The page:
It’s been a little while since I read one of his novels; the last few Vonneguts I’ve read have been short story collections and essays. I’d forgotten, a bit, how masterful he was at long-form stuff. Bluebeard is a later-career thing, published in 1987. While I love the early stuff, Vonnegut’s later work (especially his novels) is where he got really crazy. I’ve said this before, but there’s this point in his writing when you know he was aware he had carte blanche to do whatever and get away with it, and he did that. This novel isn’t quite as holy-shit-what’s-going-on as Timequake, but he still messes with you.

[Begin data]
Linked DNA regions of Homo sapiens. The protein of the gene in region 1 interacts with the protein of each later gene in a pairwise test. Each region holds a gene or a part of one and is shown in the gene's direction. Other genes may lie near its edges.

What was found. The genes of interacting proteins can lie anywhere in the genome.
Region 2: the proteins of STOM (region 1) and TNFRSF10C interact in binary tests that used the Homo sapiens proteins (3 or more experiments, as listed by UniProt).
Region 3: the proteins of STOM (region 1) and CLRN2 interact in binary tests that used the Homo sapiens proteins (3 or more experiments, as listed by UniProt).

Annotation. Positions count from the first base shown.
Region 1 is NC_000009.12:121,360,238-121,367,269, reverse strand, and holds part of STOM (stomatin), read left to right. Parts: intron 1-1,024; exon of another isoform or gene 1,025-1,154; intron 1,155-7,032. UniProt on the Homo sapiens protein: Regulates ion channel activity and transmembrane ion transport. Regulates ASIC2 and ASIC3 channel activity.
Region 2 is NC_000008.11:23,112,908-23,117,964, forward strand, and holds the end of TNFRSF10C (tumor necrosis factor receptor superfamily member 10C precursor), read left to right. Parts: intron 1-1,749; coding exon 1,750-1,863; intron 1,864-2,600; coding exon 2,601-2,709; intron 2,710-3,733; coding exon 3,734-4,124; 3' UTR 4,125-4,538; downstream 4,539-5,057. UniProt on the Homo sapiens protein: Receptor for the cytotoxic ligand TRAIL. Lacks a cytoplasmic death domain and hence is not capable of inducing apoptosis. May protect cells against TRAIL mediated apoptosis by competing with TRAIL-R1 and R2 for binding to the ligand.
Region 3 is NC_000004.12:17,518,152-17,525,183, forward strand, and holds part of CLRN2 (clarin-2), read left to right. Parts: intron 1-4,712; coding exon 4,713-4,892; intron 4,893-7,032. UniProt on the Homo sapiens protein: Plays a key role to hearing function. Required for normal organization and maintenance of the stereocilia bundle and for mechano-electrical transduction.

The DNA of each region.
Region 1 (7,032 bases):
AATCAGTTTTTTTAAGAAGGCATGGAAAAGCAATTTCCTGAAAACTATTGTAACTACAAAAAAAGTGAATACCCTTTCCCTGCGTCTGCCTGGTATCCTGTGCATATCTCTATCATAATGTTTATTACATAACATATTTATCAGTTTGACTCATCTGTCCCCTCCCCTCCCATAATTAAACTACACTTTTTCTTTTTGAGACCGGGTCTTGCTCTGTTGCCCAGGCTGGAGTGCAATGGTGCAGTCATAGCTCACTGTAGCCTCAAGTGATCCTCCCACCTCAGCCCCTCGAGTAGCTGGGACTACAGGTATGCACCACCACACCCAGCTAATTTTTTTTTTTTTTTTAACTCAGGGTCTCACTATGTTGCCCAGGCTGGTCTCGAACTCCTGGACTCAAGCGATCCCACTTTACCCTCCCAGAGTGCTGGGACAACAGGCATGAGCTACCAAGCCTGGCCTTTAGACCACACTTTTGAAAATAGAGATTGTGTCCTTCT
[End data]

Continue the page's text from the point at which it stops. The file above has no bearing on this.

This is the autobiography of Rabo Karabekian, an Armenian abstract expressionist and World War 2 veteran. The storytelling is anything but linear. Vonnegut pulls you back and forth in time, weaving real folks (Jackson Pollock makes an appearance) with folks like the widow Berman and Paul Slazinger, all around the secret of what Rabo Karabekian keeps hidden in his barn. Like a lot of Vonnegut, this book is about the war without being about the war. It’s not his best novel by any means, but I will never complain about a serviceable Vonnegut, which this is in spades.
Books read: 25